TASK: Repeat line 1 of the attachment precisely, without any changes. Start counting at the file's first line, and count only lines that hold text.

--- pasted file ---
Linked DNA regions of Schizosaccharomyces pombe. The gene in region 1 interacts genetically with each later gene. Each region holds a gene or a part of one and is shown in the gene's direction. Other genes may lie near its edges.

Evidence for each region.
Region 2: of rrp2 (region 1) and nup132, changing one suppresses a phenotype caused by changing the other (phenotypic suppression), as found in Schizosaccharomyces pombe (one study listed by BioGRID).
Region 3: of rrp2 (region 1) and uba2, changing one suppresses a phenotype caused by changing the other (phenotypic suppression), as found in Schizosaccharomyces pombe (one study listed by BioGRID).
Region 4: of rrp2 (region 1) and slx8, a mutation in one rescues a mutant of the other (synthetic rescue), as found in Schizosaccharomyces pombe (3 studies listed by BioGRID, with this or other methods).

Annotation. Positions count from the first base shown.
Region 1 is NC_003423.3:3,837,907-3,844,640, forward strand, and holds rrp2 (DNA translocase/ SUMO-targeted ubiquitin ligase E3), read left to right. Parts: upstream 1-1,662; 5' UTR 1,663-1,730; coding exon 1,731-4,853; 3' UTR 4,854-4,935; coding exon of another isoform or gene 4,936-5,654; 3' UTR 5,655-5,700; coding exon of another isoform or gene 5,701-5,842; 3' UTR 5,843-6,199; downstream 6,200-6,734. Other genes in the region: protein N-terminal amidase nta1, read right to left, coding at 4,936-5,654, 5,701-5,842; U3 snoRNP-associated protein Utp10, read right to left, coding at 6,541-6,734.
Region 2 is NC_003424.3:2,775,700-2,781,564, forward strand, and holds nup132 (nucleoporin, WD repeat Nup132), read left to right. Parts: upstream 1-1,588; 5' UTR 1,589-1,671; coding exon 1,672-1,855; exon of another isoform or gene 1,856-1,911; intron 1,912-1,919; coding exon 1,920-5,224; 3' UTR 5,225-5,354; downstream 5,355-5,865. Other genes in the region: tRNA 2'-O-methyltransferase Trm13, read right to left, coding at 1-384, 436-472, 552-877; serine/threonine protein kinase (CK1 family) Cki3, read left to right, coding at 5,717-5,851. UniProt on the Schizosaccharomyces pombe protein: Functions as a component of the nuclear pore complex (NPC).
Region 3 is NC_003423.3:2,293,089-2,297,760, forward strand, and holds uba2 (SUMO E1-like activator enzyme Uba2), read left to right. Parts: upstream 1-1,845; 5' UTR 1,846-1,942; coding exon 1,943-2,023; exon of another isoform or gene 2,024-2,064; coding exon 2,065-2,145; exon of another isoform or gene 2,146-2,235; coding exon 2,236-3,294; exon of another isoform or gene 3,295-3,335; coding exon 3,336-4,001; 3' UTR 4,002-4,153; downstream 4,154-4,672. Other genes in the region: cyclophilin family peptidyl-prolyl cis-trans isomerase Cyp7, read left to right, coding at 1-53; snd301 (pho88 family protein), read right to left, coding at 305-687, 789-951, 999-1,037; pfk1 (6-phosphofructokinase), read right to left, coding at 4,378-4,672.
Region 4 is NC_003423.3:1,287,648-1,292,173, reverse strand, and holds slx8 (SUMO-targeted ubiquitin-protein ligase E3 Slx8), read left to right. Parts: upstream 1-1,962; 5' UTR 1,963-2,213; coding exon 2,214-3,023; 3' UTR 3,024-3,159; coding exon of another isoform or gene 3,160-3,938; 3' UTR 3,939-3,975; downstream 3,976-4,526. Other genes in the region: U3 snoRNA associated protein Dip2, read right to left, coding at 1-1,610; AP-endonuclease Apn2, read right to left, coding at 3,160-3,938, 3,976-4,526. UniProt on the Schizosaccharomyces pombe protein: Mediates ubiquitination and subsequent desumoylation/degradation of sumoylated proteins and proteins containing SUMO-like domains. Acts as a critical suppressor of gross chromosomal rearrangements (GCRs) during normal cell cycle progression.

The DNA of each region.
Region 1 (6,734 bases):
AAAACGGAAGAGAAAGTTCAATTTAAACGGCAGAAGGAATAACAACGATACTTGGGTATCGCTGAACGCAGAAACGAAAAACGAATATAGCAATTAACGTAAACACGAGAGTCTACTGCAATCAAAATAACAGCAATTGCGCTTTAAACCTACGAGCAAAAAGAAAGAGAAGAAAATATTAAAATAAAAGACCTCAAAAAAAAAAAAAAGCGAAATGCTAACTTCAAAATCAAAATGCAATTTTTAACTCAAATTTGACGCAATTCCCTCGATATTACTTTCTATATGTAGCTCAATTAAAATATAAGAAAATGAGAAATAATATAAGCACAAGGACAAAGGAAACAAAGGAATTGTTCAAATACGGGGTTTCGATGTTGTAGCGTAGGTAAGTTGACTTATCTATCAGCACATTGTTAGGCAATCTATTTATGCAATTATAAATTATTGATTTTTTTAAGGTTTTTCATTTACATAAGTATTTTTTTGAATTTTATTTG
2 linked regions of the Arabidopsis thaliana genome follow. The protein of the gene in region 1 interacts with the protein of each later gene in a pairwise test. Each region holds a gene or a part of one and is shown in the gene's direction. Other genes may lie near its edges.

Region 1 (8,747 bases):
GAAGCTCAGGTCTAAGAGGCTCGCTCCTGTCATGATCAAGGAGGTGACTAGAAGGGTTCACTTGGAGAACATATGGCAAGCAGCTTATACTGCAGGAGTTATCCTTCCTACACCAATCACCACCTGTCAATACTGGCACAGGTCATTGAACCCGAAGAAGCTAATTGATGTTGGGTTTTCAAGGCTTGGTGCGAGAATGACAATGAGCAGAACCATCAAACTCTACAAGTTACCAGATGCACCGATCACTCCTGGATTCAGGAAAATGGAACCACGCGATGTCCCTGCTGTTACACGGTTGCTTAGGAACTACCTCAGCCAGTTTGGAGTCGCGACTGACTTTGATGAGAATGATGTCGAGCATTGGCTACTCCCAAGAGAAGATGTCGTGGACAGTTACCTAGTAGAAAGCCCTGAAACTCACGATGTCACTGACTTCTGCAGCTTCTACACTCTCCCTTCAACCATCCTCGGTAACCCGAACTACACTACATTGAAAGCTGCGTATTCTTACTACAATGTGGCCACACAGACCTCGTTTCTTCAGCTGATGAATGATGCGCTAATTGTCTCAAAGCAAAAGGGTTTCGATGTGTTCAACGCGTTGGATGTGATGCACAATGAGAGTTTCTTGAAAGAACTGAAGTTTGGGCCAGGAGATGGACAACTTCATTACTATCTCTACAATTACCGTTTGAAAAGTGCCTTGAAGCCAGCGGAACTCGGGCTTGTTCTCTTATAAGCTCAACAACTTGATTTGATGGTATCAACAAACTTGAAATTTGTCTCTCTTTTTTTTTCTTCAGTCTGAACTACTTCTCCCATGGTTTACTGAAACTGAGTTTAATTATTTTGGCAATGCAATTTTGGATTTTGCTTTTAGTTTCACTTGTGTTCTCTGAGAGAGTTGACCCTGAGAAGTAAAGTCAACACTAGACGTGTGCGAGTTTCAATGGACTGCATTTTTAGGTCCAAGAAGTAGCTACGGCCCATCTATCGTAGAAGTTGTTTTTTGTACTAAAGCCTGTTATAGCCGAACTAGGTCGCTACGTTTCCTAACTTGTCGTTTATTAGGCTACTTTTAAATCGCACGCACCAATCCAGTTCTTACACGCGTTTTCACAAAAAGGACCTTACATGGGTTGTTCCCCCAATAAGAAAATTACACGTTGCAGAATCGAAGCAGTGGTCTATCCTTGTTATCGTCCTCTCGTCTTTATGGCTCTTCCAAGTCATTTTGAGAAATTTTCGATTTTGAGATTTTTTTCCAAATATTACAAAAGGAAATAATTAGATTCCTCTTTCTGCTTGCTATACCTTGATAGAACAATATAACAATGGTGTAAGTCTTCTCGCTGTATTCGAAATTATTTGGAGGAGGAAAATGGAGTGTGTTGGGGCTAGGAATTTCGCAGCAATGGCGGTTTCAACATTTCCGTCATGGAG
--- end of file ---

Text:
Linked DNA regions of Schizosaccharomyces pombe. The gene in region 1 interacts genetically with each later gene. Each region holds a gene or a part of one and is shown in the gene's direction. Other genes may lie near its edges.